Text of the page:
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Symptoms Of A Strangulated Umbilical Hernia
Is it possible to have a hiatal hernia aswel as an umbilical hernia. I've been diagnosed with an umbilical, but also have symptoms of a hiatal hernia?
Yes: You can have both a hiatal hernia and umbilical hernia. An umbilical hernia is a bulge through a defect in the abdominal wall at the belly button. A hiatal hernia occurs when part of the stomach goes up into the lower chest. Your symptoms could be due to reflux (gerd). You should see a surgeon, and he or she may perform an upper endoscopy (egd), depending on your symptoms. ...Read moreGet help now ›
Umbilical hernia is also known as Herniated belly button. This is a hole in the abdominal wall at the belly button, the location of the umbilical cord during fetal development. It usually closes by itself as it fills with scar tissue. Infants with a hernia here usually resolve by age 4-5. Adults may develop a hole here for unknown reasons, and will see a lump under the skin ("outie") where intra-abdominal contents have ...Read more
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I have a small umbilical hernia & I have to get my gallbladder taken out. Is it safe to have the symptoms with the hernia? & can they see my ovaries too?
Yes Yes: After laparoscopic procedure the surgeon repairs the hernia , as the scope is introduced through umbilicus , also surgeon visualize the viscera for any abnormality, including ovaries only time it is not possible , due to the presence of extensive adhesion.. Speak to your surgeon. ...Read moreGet help now ›
Can an umbilical hernia repair rupture a few weeks after surgery? If so, what are the symptoms? It has been 3 weeks and I am afraid to affect it.
Return of hernia lum: Return to surgeon for re-examination or get second opinion ...Read moreGet help now ›
Bulge: Both can cause localized abdominal pain. With an umbilical hernia, there will also be a bulge at the belly button that usually gets larger with straining of the abdominal muscles or lifting heavy objects. The bulge usually can be pushed back into the abdomen when the patient is laying flat on their back. If you're not sure, a physician/surgeon can examine your abdomen and let you know. ...Read moreGet help now ›
Hernia : These can include buldging, pain, redness , tendernesss, incarceration, obstruction. If you think you have one best to meet with a surgeon and disucss options. ...Read moreGet help now ›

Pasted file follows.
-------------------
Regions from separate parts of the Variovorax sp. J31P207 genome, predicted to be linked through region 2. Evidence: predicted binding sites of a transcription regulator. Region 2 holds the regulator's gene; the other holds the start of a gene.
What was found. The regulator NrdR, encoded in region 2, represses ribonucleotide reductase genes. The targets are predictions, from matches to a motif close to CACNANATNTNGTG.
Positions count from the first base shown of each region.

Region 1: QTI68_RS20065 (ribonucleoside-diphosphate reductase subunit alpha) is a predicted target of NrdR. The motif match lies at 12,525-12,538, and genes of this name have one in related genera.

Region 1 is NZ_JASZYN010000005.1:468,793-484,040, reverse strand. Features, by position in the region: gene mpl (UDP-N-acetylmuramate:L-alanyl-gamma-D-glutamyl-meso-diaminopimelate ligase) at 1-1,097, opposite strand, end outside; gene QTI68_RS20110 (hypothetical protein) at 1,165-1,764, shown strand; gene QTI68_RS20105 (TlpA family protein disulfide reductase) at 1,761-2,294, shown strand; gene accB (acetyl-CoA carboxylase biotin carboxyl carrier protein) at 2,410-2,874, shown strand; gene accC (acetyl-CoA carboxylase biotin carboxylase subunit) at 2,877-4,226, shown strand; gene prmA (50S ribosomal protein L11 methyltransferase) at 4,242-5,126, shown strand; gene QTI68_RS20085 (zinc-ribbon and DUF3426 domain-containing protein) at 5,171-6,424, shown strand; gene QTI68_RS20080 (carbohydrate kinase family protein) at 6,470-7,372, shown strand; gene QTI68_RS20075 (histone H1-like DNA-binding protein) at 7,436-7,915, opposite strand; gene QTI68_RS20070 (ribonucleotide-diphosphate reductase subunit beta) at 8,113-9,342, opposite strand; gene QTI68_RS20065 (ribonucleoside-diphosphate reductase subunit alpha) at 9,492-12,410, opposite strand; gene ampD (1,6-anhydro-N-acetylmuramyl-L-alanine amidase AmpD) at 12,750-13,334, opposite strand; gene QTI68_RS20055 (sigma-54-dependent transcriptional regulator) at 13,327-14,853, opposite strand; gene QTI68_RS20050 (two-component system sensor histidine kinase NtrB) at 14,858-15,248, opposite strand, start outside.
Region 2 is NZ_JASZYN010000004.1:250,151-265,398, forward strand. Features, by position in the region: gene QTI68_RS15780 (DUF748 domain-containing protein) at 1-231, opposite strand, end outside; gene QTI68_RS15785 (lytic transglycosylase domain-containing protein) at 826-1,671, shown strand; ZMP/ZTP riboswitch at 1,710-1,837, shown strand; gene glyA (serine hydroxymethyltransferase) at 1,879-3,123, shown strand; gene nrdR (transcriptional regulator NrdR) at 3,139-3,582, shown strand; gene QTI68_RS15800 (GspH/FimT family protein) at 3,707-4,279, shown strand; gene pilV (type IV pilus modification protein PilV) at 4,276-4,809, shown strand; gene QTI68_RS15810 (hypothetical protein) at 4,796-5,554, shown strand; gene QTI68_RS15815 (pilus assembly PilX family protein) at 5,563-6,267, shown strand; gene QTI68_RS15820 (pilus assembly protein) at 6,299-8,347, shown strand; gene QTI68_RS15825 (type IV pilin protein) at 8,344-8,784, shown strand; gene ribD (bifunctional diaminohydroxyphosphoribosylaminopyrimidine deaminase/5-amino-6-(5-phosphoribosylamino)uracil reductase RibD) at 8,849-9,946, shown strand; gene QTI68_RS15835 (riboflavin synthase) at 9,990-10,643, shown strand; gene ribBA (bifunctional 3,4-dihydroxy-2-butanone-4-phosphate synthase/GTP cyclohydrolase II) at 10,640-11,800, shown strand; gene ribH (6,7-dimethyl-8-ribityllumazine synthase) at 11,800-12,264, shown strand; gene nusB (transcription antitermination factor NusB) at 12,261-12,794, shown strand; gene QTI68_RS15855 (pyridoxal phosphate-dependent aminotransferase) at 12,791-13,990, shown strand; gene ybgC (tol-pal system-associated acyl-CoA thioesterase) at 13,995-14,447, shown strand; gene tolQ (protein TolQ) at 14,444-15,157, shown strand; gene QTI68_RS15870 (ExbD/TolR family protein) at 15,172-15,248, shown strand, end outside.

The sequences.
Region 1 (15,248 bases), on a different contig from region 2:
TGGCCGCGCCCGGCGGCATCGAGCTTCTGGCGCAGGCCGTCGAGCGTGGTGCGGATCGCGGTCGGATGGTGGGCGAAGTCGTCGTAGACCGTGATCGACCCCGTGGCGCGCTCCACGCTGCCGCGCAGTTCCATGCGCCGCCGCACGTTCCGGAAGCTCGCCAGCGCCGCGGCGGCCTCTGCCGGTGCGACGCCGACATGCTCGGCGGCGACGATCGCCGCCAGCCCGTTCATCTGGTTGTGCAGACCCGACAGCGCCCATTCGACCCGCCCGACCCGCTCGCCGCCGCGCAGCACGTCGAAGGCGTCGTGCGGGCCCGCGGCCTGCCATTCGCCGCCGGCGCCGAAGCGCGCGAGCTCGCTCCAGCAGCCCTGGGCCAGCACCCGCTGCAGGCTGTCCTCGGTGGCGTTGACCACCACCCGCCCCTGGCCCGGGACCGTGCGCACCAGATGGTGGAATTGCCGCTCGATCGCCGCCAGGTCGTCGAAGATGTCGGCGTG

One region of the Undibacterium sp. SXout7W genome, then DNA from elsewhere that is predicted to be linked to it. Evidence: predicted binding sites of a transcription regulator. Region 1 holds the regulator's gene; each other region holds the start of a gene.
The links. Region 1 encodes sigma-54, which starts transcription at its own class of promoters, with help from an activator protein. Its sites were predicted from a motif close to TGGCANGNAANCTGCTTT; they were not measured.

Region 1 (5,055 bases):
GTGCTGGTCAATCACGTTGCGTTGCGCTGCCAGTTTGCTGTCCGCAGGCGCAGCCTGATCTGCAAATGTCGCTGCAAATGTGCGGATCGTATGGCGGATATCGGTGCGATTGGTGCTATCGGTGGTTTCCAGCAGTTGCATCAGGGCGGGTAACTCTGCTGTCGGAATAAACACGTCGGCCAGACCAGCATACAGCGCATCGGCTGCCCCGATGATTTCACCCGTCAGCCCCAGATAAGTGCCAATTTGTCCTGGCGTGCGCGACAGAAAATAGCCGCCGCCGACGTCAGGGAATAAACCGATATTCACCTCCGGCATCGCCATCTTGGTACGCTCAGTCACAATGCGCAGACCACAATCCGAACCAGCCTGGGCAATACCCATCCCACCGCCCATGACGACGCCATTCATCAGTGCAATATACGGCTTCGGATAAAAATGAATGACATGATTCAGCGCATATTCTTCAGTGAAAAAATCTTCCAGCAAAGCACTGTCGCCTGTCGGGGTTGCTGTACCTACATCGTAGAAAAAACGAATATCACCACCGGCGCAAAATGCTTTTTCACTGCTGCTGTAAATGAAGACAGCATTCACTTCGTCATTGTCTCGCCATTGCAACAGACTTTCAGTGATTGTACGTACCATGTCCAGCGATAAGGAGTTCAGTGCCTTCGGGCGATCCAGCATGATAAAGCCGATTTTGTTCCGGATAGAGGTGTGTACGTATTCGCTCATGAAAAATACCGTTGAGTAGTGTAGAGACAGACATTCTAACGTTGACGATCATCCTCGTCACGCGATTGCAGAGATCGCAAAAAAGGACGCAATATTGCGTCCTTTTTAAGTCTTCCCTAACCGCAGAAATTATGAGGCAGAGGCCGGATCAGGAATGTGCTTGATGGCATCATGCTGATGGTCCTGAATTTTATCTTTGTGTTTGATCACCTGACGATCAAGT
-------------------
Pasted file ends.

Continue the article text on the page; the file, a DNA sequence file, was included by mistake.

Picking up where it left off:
If i don't fix an umbilical hernia, how likely are the chances i will have a strangulated bowel? (i want to know how rare it is).
1-10%, Rare/serious: Umbilical hernias are pretty common. Incarceration or strangulation (very serious, can damage intestines) occur in about 1-10% of patients with an umbilical hernia during their lifetime. The surgery is fairly easy and simple. Strangulation is more likely if the fascia defect is small (less than 4 cm). If it causes pain, it should definitely be fixed promptly. ...Read moreGet help now ›
See below: Incarcerated hernia means it is not reducible (unable to push it back). Strangulation happens when blood supply to herniated organs is cut off. It is a very serious problem and can lead to gangrene within hours (needs emergent surgical intervention). When a hernia is strangulated the pain increases and gets worse over time. At late stages there might be redness of the skin overlying the hernia. ...Read moreGet help now ›
Surgery?: The only way to "fix" an umbilical hernia, like all hernias, is through surgery. However, the question is whether it needs to be fixed or is just cosmetic. Hernias can cause problems when a part of the bowel gets caught in it and can get "strangled" or have the blood supply compromised, whether this is likely to happen depends on lots of factors. See your doctor to discuss your hernia to decide. ...Read moreGet help now ›
A hernia is a hole in the abdominal wall thru which the inner lining protrudes thru, creating a sac. Organs from within the abdominal cavity, such as the intestine, can protrude thru the hole and get stuck in the sac. Many hernias develop during fetal life and become evident in childhood or as an adult. Some develop following a prior abdominal operation. The cornerstone ...Read more
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